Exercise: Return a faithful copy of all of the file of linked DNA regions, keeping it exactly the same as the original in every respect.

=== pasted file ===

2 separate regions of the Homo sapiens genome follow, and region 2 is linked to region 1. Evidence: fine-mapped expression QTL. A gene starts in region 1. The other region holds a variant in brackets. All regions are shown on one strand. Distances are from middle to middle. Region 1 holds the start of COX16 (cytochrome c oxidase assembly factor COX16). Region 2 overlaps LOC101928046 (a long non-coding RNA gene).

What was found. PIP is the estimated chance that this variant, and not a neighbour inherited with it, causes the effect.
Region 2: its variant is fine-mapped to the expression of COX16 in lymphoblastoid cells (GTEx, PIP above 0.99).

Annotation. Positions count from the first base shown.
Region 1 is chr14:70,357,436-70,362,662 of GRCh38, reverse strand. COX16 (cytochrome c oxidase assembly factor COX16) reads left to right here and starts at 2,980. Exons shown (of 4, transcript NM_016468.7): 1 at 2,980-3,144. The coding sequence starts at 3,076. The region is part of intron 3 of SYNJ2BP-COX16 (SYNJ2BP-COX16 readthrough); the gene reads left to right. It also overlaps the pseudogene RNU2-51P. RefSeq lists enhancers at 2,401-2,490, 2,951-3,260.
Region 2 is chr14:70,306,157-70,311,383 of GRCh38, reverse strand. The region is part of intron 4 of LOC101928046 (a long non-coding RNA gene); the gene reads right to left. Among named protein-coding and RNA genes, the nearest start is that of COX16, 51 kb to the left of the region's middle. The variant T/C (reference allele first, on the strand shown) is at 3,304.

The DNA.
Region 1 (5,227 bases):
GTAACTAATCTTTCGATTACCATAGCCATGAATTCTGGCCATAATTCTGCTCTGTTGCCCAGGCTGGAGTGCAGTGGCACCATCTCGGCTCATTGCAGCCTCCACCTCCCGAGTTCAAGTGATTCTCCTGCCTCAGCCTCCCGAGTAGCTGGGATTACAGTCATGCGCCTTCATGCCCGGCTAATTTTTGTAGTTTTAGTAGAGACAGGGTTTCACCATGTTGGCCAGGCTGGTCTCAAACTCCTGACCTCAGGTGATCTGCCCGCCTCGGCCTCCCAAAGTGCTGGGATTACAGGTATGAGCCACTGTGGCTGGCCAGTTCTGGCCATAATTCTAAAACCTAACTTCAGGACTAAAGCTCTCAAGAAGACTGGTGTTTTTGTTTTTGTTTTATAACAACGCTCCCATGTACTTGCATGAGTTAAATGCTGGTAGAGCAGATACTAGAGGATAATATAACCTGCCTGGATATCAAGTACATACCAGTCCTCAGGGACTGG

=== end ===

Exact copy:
2 separate regions of the Homo sapiens genome follow, and region 2 is linked to region 1. Evidence: fine-mapped expression QTL. A gene starts in region 1. The other region holds a variant in brackets. All regions are shown on one strand. Distances are from middle to middle. Region 1 holds the start of COX16 (cytochrome c oxidase assembly factor COX16). Region 2 overlaps LOC101928046 (a long non-coding RNA gene).

What was found. PIP is the estimated chance that this variant, and not a neighbour inherited with it, causes the effect.
Region 2: its variant is fine-mapped to the expression of COX16 in lymphoblastoid cells (GTEx, PIP above 0.99).

Annotation. Positions count from the first base shown.
Region 1 is chr14:70,357,436-70,362,662 of GRCh38, reverse strand. COX16 (cytochrome c oxidase assembly factor COX16) reads left to right here and starts at 2,980. Exons shown (of 4, transcript NM_016468.7): 1 at 2,980-3,144. The coding sequence starts at 3,076. The region is part of intron 3 of SYNJ2BP-COX16 (SYNJ2BP-COX16 readthrough); the gene reads left to right. It also overlaps the pseudogene RNU2-51P. RefSeq lists enhancers at 2,401-2,490, 2,951-3,260.
Region 2 is chr14:70,306,157-70,311,383 of GRCh38, reverse strand. The region is part of intron 4 of LOC101928046 (a long non-coding RNA gene); the gene reads right to left. Among named protein-coding and RNA genes, the nearest start is that of COX16, 51 kb to the left of the region's middle. The variant T/C (reference allele first, on the strand shown) is at 3,304.

The DNA.
Region 1 (5,227 bases):
GTAACTAATCTTTCGATTACCATAGCCATGAATTCTGGCCATAATTCTGCTCTGTTGCCCAGGCTGGAGTGCAGTGGCACCATCTCGGCTCATTGCAGCCTCCACCTCCCGAGTTCAAGTGATTCTCCTGCCTCAGCCTCCCGAGTAGCTGGGATTACAGTCATGCGCCTTCATGCCCGGCTAATTTTTGTAGTTTTAGTAGAGACAGGGTTTCACCATGTTGGCCAGGCTGGTCTCAAACTCCTGACCTCAGGTGATCTGCCCGCCTCGGCCTCCCAAAGTGCTGGGATTACAGGTATGAGCCACTGTGGCTGGCCAGTTCTGGCCATAATTCTAAAACCTAACTTCAGGACTAAAGCTCTCAAGAAGACTGGTGTTTTTGTTTTTGTTTTATAACAACGCTCCCATGTACTTGCATGAGTTAAATGCTGGTAGAGCAGATACTAGAGGATAATATAACCTGCCTGGATATCAAGTACATACCAGTCCTCAGGGACTGG